Reffing hell: Restrictions reign, but it’s a rocky road to zero COVID

As Australia grapples with another COVID crisis, we’re once again placed on high alert. What started as a breach from hotel quarantine in NSW has now spread to five other jurisdictions, with most places increasing their level of restrictions in response.

Some, like South Australia, have only reduced household visitor caps and outdoor gathering limits. Others, like Queensland, have introduced stay-at-home orders to ensure the outbreak gets under control.

How do we measure if people are following the orders, and, perhaps more importantly, whether they’re having any effect?

The power of restrictions

In most Australian jurisdictions, broad-scale restrictions (usually called lockdowns) have become part of the standard outbreak response.

Beginning in March 2020, and see-sawing on and off ever since (particularly in Victoria), restrictions and lockdowns are now a part of life.

Although the side-effects of restrictions are high, adherence, measured through mobility data, shows just how strong the response has been, with journeys taken on public transport dropping as much as 75% in some Australian areas every time the lever is pulled.

To quantify precisely how that translates to a reduction in transmission, we calculate the effective transmission number, or Reff.

A graph showing the effective COVID transmission number, or Reff.
Google mobility data for Victoria from 1 April, 2021. The red line is the implementation of the “circuit-breaker” lockdown implemented on 28 May.

The effective transmission number, or Reff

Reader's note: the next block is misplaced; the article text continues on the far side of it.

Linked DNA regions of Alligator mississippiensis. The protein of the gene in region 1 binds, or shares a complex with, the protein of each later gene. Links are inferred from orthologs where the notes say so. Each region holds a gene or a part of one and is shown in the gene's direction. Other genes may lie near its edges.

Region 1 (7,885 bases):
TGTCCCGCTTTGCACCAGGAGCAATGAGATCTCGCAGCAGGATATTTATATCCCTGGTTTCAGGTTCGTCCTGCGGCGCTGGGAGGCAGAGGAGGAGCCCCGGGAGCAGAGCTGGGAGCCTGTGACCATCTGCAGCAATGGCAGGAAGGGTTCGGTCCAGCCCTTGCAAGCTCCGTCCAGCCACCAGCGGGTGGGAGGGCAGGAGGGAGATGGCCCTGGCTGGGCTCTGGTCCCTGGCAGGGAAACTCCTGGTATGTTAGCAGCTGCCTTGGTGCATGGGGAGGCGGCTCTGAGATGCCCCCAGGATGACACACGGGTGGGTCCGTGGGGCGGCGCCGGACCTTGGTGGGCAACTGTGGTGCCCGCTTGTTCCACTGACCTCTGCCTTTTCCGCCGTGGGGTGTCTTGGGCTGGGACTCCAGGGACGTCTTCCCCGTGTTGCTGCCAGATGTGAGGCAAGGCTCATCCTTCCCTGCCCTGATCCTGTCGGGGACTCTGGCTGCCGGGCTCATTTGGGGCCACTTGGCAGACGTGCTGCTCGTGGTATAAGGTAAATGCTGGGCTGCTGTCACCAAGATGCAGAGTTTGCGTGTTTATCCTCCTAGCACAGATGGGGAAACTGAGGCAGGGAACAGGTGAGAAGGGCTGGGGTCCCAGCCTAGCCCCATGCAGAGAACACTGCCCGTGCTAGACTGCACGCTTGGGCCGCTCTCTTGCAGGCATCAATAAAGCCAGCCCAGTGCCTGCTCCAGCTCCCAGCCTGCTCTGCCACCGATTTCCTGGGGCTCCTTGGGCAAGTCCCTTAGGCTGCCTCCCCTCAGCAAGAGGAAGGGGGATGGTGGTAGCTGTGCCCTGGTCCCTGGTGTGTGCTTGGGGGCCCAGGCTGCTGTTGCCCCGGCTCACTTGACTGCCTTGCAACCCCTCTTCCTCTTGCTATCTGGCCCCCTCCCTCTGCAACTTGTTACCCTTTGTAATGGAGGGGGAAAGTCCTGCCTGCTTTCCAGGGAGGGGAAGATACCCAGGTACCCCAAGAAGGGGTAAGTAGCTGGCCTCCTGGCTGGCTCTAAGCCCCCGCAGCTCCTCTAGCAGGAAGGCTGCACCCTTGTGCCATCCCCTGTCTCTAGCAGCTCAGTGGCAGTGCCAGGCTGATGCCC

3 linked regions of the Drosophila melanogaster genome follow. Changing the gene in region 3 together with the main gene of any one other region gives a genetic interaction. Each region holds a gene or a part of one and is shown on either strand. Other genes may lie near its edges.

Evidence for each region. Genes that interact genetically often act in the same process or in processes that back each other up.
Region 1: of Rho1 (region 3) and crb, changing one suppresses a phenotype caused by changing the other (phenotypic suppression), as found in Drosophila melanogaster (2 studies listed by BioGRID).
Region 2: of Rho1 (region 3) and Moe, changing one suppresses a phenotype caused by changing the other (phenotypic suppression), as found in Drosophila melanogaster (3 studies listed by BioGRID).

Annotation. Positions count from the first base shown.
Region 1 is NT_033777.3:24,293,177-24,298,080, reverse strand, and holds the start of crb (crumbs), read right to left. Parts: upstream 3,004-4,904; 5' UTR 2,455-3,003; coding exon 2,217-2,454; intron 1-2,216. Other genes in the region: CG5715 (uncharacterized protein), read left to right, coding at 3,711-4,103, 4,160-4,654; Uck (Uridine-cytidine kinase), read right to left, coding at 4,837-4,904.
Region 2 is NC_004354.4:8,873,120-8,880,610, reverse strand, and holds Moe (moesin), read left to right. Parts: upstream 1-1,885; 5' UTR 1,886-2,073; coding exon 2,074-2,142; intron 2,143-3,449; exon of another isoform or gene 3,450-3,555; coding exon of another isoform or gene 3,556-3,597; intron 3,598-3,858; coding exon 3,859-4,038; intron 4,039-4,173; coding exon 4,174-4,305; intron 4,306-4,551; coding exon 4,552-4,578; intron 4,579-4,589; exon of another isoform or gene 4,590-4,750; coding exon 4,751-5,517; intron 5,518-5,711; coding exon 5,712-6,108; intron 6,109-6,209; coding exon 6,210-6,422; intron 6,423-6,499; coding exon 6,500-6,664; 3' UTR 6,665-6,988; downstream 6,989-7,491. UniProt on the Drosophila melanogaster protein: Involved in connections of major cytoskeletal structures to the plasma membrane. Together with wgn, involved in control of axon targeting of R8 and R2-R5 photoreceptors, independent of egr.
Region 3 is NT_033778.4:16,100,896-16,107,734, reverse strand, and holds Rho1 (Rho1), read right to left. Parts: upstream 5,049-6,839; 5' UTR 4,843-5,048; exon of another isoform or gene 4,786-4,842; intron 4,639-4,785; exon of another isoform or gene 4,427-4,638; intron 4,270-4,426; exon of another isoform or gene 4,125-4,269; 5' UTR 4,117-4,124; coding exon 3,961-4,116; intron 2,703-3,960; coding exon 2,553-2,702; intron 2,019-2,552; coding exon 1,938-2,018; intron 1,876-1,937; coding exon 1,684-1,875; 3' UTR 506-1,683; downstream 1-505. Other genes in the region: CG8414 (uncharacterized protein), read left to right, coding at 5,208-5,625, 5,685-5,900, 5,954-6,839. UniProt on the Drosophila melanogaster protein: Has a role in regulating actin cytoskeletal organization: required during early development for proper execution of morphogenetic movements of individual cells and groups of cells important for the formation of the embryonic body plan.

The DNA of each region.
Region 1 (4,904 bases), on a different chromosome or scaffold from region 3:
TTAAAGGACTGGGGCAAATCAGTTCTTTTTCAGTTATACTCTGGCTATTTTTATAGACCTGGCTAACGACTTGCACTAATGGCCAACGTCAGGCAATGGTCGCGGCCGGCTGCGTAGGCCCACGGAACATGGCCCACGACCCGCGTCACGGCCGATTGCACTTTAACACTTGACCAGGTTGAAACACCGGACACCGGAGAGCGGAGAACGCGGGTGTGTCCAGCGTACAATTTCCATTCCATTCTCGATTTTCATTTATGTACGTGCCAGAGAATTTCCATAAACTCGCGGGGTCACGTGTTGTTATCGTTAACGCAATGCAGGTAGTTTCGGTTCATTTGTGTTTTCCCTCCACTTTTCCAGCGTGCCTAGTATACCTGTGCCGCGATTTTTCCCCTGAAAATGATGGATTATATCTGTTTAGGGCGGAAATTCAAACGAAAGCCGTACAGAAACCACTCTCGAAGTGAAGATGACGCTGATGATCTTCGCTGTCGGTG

One of the most highly-cited numbers in the Australian pandemic response, the effective transmission number (Reff) represents how many cases on average a single person will infect.

For example, a Reff of 2 means that five cases become 10, then 20, and 40. Comparatively, a Reff of 0.5 means the reverse: 40 becomes 20, then 10, five, and then three.

The value of Reff depends on many things – the biology of the disease circulating, how many people are susceptible to it, and, of course, how many people everyone is interacting with.

Methods for estimating Reff are reasonably well-established, with most relying on the renewal equation, which assumes people are mixing homogenously, and that cases in the future depend on cases today and the value of Reff. The critical number for Reff is 1 – above that, cases will grow; below it, they’ll shrink.

Reff has been estimated weekly in Australia, and reported by the Commonwealth government as part of the “Common Operating Picture” found here, with the latest estimate (as at 8 July) saying that the Reff in NSW is between 0.41 and 1.48.

An all-but-deserted Sydney harbour waterfront with the Sydney Harbour Bridge in the background

There are two issues with using the Reff as a measure of outbreak response.

First, there must be active COVID cases for Reff to be estimated – an issue that’s a good one to have.